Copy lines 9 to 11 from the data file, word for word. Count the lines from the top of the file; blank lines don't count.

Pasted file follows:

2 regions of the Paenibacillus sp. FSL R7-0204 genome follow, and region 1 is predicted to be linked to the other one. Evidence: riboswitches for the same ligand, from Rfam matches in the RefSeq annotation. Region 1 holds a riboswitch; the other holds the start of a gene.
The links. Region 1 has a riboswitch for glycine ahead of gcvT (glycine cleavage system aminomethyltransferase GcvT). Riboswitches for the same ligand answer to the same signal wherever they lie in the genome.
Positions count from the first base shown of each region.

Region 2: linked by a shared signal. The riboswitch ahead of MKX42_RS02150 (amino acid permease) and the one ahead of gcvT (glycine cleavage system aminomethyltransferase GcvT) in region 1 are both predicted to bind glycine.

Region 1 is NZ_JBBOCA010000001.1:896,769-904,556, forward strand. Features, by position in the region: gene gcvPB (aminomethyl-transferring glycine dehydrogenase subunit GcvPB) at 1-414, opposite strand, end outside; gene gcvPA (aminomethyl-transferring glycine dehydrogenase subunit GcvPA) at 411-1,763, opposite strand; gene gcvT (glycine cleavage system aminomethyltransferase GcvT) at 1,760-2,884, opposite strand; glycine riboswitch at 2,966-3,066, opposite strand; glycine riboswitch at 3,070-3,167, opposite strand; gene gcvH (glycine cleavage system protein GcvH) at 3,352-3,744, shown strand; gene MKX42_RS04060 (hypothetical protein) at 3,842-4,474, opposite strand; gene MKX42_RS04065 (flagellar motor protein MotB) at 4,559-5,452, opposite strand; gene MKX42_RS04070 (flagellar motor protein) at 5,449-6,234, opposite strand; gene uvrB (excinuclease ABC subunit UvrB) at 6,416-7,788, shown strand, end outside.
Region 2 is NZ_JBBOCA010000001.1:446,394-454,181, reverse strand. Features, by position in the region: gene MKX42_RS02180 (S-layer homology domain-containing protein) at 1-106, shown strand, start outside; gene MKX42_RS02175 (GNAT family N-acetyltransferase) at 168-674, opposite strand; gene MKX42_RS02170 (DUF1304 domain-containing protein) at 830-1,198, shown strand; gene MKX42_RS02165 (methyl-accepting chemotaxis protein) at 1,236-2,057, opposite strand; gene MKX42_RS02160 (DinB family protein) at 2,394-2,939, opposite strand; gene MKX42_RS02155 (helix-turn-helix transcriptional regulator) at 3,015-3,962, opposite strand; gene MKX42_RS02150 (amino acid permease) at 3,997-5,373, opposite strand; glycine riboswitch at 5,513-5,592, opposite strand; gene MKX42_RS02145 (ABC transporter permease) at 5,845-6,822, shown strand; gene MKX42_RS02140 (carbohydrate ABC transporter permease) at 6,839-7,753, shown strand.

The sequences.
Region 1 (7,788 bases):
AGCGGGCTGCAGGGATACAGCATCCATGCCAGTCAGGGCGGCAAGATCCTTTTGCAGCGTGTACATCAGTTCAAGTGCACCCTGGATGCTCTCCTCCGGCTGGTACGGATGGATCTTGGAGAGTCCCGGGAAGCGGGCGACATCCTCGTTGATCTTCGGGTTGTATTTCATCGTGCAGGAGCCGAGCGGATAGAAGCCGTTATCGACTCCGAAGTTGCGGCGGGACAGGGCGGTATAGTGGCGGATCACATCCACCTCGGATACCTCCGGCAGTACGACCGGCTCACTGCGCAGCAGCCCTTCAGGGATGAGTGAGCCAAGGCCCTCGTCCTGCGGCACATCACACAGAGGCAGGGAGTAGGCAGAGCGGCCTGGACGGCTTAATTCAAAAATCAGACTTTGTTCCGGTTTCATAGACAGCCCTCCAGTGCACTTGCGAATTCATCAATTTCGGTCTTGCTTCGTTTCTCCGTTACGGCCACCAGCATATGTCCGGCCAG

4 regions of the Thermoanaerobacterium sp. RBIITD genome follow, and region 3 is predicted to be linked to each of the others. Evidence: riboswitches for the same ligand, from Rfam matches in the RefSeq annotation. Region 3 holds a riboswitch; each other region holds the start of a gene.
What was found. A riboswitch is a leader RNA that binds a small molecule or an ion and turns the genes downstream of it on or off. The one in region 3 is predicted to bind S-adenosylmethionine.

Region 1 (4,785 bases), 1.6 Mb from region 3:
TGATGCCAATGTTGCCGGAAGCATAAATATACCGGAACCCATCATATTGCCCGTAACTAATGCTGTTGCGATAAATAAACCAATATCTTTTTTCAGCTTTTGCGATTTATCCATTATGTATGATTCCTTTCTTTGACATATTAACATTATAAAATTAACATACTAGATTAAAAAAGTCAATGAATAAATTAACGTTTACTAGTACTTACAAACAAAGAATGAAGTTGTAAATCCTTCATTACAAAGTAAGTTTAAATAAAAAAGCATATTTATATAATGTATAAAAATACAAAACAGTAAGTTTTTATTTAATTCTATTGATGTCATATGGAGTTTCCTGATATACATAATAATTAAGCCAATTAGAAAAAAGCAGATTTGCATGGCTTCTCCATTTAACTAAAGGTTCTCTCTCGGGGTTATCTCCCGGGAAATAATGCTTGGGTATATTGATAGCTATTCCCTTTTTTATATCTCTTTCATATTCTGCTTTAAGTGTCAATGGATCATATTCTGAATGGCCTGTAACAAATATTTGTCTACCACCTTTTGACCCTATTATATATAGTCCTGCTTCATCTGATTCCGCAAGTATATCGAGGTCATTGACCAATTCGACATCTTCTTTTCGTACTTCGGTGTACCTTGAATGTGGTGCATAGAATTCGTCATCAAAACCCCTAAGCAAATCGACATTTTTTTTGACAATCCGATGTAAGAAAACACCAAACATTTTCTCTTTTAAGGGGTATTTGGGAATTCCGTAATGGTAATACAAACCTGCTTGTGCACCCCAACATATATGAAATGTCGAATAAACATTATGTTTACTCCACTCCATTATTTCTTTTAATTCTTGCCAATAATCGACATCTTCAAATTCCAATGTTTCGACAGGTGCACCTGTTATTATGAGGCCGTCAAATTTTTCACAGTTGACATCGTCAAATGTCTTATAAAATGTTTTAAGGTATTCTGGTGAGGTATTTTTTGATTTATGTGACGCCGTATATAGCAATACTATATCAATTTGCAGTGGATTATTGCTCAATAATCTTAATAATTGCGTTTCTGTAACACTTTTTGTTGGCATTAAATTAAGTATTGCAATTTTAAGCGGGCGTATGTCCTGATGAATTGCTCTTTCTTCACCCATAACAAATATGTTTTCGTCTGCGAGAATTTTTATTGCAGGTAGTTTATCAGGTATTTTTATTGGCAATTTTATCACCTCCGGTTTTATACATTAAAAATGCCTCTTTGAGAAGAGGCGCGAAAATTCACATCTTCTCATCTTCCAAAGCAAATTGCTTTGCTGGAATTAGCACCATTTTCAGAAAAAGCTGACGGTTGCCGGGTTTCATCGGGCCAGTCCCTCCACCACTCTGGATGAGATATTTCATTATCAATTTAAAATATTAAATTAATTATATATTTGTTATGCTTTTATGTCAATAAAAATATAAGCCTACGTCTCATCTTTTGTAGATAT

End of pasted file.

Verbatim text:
AGCGGGCTGCAGGGATACAGCATCCATGCCAGTCAGGGCGGCAAGATCCTTTTGCAGCGTGTACATCAGTTCAAGTGCACCCTGGATGCTCTCCTCCGGCTGGTACGGATGGATCTTGGAGAGTCCCGGGAAGCGGGCGACATCCTCGTTGATCTTCGGGTTGTATTTCATCGTGCAGGAGCCGAGCGGATAGAAGCCGTTATCGACTCCGAAGTTGCGGCGGGACAGGGCGGTATAGTGGCGGATCACATCCACCTCGGATACCTCCGGCAGTACGACCGGCTCACTGCGCAGCAGCCCTTCAGGGATGAGTGAGCCAAGGCCCTCGTCCTGCGGCACATCACACAGAGGCAGGGAGTAGGCAGAGCGGCCTGGACGGCTTAATTCAAAAATCAGACTTTGTTCCGGTTTCATAGACAGCCCTCCAGTGCACTTGCGAATTCATCAATTTCGGTCTTGCTTCGTTTCTCCGTTACGGCCACCAGCATATGTCCGGCCAG

4 regions of the Thermoanaerobacterium sp. RBIITD genome follow, and region 3 is predicted to be linked to each of the others. Evidence: riboswitches for the same ligand, from Rfam matches in the RefSeq annotation. Region 3 holds a riboswitch; each other region holds the start of a gene.
What was found. A riboswitch is a leader RNA that binds a small molecule or an ion and turns the genes downstream of it on or off. The one in region 3 is predicted to bind S-adenosylmethionine.